Early birth without medical indications: Just say no
Suspecting that a baby might be large baby is not a medical reason to deliver before 39 weeks, according to two major professional organizations of physicians specializing in pregnancy and birth care.
The recommendations were issued jointly by the American Congress of Obstetricians and Gynecologists (ACOG) and the Society for Maternal-Fetal Medicine (SMFM).
Professional guidelines for labor induction & birth
In response to the rise in early-term births in the US, the ACOG reemphasized its position against deliveries before 39 weeks, unless there is a valid medical indication, because of the health risks to infants and mothers.
ACOG and SMFM have long recommended that doctors not induce labor or perform cesareans before 39 weeks of pregnancy without a clear medical reason. A full-term pregnancy lasts 40 weeks, and “early-term” deliveries are those that occur between 37 and 39 weeks of gestation.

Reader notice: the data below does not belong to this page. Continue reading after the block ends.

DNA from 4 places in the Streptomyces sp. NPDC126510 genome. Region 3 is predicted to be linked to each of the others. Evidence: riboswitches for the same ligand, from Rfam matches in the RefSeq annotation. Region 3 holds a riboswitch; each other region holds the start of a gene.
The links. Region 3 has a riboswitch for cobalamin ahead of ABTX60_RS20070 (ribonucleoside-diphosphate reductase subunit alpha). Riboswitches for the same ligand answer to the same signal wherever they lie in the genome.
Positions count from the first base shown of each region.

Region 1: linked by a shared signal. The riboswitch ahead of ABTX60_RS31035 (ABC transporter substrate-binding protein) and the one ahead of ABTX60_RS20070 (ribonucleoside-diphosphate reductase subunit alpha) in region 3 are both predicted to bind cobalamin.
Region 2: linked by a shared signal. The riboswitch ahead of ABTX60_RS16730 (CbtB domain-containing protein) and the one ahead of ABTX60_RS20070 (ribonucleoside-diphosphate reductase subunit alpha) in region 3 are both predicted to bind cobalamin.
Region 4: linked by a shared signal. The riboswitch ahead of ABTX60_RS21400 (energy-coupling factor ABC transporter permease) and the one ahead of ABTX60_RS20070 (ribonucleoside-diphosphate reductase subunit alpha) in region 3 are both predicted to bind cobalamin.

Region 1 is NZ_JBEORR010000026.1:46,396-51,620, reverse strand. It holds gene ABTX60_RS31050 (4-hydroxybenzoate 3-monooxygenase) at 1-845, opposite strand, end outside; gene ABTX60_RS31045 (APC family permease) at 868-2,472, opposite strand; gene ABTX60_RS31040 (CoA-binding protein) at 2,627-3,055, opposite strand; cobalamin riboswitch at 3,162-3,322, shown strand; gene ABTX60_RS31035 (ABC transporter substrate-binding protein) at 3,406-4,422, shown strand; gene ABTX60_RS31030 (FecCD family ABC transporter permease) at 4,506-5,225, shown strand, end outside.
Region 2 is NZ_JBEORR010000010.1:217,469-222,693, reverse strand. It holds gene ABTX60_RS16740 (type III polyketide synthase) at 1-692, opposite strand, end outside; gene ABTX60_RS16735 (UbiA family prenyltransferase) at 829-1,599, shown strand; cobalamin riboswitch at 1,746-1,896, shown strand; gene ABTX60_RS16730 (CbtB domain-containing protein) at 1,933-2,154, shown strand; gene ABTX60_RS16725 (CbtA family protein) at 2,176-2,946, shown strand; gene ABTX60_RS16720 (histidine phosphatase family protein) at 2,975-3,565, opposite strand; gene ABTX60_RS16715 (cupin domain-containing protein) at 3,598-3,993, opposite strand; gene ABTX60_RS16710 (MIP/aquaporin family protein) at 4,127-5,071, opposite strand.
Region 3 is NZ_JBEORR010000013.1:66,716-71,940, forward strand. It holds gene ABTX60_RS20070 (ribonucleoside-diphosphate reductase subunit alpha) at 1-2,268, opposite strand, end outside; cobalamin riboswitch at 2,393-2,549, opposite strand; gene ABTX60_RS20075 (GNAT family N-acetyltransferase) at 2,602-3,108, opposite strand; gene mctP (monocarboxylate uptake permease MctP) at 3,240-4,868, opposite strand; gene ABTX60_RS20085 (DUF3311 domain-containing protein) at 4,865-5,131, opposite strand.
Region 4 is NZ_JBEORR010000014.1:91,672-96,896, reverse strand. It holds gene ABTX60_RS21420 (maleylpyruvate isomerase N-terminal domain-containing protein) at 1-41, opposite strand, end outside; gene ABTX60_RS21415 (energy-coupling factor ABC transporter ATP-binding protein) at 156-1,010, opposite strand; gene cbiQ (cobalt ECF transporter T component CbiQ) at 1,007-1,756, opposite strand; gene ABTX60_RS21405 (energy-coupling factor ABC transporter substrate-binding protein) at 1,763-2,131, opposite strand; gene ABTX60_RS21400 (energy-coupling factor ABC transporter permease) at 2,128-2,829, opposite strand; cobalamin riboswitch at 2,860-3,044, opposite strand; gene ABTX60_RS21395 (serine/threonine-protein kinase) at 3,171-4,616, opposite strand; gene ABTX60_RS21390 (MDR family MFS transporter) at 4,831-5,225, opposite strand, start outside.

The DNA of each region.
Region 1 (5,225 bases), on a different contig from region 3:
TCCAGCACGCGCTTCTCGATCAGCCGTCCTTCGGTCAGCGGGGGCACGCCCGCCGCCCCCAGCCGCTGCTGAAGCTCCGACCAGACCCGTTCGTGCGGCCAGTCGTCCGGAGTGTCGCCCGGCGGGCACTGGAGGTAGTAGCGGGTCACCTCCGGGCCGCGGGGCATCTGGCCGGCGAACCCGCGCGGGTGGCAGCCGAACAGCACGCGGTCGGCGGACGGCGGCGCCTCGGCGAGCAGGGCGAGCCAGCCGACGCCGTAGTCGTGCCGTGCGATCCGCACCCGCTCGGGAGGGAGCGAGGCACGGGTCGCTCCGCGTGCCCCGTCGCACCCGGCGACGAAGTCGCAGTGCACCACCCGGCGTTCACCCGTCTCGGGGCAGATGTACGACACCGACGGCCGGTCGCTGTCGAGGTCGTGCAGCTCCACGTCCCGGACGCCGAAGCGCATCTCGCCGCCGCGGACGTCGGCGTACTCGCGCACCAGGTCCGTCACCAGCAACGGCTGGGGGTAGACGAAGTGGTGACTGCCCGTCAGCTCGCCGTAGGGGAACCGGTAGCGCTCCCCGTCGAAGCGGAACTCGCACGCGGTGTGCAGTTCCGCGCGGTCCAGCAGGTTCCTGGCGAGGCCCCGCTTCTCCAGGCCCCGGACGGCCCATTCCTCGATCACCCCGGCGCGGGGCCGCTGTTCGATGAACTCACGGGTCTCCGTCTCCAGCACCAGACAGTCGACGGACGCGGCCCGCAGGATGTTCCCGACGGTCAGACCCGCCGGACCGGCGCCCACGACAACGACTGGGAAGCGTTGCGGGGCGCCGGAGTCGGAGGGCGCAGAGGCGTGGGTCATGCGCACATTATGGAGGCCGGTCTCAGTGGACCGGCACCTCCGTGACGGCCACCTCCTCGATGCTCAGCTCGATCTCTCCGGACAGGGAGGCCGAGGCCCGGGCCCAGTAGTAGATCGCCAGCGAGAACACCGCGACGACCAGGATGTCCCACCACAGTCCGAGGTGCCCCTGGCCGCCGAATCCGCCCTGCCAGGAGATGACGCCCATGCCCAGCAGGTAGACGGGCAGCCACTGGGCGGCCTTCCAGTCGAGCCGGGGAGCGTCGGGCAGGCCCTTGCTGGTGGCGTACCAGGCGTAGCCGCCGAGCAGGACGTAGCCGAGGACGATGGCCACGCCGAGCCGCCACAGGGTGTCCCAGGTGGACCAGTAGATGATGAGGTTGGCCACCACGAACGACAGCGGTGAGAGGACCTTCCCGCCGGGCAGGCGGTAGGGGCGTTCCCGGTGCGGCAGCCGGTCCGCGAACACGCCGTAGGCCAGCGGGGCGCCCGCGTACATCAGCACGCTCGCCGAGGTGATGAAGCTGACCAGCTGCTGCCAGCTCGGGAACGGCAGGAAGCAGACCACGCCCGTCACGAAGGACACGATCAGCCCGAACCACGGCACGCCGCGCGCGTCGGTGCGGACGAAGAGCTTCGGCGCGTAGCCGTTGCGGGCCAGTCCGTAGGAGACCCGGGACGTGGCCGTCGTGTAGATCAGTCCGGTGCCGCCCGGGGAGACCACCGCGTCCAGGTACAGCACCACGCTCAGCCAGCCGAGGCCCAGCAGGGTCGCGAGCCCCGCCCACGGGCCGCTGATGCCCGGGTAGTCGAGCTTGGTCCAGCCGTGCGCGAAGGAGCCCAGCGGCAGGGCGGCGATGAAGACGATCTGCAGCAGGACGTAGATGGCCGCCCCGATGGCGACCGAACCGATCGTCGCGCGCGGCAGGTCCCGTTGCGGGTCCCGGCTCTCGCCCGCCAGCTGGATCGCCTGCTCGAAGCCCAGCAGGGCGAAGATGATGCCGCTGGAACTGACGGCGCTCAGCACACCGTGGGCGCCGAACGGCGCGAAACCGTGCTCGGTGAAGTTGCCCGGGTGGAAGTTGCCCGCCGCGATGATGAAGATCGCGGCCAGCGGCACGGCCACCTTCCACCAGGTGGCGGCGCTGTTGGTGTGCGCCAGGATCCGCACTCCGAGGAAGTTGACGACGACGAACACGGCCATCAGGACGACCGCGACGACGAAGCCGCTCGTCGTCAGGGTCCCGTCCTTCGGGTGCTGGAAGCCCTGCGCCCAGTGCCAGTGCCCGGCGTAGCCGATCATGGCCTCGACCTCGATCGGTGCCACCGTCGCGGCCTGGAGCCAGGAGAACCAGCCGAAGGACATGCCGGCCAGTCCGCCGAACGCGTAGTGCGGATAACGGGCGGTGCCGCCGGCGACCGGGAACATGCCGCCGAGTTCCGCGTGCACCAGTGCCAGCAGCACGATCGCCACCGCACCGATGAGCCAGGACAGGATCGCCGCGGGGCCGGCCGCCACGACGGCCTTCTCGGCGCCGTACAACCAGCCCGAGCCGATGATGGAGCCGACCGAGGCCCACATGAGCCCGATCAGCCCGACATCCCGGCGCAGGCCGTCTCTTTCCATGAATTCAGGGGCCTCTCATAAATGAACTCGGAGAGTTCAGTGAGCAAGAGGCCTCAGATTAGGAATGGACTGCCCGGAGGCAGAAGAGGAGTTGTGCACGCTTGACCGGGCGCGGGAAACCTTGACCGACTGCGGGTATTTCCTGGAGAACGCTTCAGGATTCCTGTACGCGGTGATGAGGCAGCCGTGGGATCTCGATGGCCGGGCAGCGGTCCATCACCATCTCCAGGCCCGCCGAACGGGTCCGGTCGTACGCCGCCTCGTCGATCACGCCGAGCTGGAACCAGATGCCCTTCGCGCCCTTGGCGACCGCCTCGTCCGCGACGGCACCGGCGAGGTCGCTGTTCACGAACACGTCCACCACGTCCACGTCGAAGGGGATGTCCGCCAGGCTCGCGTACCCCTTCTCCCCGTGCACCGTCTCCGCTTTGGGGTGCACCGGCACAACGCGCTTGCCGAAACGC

There are certain medical indications that require early delivery, including preeclampsia/eclampsia, fetal growth restriction, placental abruption, multiple fetuses, and poorly controlled diabetes. However, suspecting that a baby is macrosomic (large) is not an indication to induce or deliver by cesarean before 39 weeks.
Early-term infants have higher rates of respiratory distress, respiratory failure, pneumonia, and admission to neonatal intensive care units compared with infants born at 39 to 40 weeks gestation. Infants born at 37 to 38 weeks also have a higher mortality rate than those born later.
Reducing the number of non-medically indicated early-term births and improving newborn outcomes is possible, according to ACOG and SMFM. Hospitals around the country have successfully lowered their rates of non-medically indicated early-term births by implementing policies to prevent them.